Lesson 2

Constructing Patterns

2.1: Math Talk: Why Is That True? (5 minutes)

Warm-up

This is the first math talk activity in the course. See the launch for extended instructions for facilitating this activity successfully.

The purpose of this Math Talk is to elicit strategies and understandings students have for justifying claims based on a geometric figure. For example, students may notice that the two circles have the same radius, and use that fact to explain why segment \(CD\) is cut into three congruent segments. These understandings help students develop fluency and will be helpful with future topics such as proofs and formal reasoning.

When students notice that two circles have the same radius and use that fact to reason about other distances, they notice and make use of structure (MP7). Students also construct viable arguments and critique the reasoning of others when they explain why a statement about the given diagram is true or participate in questioning another student’s explanation (MP3).

Launch

This is the first time students do the math talk instructional routine, so it is important to explain how it works before starting.

Explain the math talk routine: one problem is displayed at a time. For each problem, students are given a few minutes to quietly think and give a signal when they have an answer and a strategy. The teacher selects students to share different strategies for each problem, and might ask questions like “Who thought about it a different way?” The teacher records students’ explanations for all to see. Students might be asked to provide more details about why they decided to approach a problem a certain way. It may not be possible to share every possible strategy given the limited time; the teacher may only gather two or three distinctive strategies per problem. 

Consider establishing a small, discreet hand signal that students can display to indicate they have an answer they can support with reasoning. This signal could be a thumbs-up, a certain number of fingers that tells the number of responses they have, or another subtle signal. This is a quick way to see whether the students have had enough time to think about the problem. It also keeps students from being distracted or rushed by hands being raised around the class.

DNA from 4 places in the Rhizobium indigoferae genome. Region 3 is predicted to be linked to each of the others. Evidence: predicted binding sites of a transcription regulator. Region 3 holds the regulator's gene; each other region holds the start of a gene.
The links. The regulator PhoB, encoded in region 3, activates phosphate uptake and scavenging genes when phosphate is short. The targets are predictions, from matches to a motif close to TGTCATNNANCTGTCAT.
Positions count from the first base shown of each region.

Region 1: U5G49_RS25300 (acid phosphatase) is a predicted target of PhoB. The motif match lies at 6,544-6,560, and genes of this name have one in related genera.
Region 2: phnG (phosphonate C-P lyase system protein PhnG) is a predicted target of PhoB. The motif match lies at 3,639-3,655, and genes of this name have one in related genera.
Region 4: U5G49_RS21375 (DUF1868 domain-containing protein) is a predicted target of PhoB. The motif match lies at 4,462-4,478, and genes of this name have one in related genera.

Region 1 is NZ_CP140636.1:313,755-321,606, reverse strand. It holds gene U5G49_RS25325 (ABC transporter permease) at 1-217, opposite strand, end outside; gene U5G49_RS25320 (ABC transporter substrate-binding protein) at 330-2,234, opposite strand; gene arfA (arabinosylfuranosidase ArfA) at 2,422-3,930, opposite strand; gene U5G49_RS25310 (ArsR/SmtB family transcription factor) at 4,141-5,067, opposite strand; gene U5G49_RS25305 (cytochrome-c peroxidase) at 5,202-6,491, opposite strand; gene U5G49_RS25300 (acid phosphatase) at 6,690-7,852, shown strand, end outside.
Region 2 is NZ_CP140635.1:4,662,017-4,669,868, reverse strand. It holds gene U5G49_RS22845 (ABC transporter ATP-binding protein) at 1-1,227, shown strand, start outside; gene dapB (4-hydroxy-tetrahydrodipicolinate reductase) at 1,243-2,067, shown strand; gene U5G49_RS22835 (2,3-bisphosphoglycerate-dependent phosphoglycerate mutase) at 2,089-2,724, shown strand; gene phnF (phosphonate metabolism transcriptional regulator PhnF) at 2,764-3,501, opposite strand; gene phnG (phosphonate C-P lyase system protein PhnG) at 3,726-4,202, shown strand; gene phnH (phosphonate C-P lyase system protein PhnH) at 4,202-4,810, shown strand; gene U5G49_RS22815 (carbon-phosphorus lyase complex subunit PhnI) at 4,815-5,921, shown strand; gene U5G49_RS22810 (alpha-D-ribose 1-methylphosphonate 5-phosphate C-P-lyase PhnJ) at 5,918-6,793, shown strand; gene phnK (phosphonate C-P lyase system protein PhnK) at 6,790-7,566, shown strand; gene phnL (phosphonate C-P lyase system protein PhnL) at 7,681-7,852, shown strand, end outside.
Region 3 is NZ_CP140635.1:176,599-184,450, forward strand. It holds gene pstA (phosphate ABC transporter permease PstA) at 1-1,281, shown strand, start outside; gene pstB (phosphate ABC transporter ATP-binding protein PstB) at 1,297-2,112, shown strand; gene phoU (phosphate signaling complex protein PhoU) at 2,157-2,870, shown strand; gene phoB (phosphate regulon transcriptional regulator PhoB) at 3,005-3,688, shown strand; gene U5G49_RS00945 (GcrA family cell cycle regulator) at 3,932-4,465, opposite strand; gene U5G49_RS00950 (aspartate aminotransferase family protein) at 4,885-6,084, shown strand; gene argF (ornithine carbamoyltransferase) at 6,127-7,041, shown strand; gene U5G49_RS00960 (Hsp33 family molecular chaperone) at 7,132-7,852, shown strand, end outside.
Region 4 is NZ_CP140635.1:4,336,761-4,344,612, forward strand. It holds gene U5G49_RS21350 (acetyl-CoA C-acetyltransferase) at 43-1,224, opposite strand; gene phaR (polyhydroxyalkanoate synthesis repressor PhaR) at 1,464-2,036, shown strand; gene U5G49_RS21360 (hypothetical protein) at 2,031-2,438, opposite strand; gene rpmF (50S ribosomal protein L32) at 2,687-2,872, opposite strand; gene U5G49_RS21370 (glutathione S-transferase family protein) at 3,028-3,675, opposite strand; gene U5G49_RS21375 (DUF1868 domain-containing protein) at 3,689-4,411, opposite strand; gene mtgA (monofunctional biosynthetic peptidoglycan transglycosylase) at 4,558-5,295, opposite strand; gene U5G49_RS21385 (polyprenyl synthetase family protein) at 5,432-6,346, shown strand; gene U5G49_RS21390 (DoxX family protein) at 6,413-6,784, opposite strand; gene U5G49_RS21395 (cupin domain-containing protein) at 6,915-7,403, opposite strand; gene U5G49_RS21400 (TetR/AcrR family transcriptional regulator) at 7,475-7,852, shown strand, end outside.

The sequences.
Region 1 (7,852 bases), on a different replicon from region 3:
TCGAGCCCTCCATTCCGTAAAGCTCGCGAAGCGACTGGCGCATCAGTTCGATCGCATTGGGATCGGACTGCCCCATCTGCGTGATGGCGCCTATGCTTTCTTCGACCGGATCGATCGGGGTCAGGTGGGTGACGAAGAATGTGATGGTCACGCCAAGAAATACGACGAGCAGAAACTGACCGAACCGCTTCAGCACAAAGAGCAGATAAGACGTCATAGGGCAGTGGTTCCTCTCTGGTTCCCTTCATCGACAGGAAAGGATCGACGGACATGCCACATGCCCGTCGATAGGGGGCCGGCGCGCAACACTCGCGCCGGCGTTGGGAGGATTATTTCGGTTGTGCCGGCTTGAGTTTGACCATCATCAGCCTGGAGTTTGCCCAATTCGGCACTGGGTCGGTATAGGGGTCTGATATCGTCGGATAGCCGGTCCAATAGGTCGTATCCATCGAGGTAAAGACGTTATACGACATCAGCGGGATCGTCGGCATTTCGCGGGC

Display one problem at a time. Give students quiet think time for each problem and ask them to give a signal when they have an answer and a strategy. Keep all problems displayed throughout the talk. Follow with a whole-class discussion.

Student Facing

Here are 2 circles with centers \(A\) and \(B\).

Two circles, centered at A and B, each pass through the center of the other and intersect at E and F. Line CD extends through both circles centers. Radii AE, AF, BE and BF are drawn.

Based on the diagram, explain how you know each statement is true.

The length of segment \(EA\) is equal to the length of segment \(EB\).

Triangle \(ABF\) is equilateral.

\(AB=\frac{1}{3}CD\)

\(CB=DA\)

Student Response

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Activity Synthesis

Ask students to share their strategies for each problem. Record and display their responses for all to see. To involve more students in the conversation, consider asking:

  • “Who can restate \(\underline{\hspace{.5in}}\)’s reasoning in a different way?”
  • “Did anyone have the same strategy but would explain it differently?”
  • “Did anyone solve the problem in a different way?”
  • “Does anyone want to add on to \(\underline{\hspace{.5in}}\)’s strategy?”
  • “Do you agree or disagree? Why?”
Speaking: MLR8 Discussion Supports. Display sentence frames to support students when they explain their strategy. For example, "First, I _____ because . . ." or "I noticed _____ so I . . ."  Some students may benefit from the opportunity to rehearse what they will say with a partner before they share with the whole class.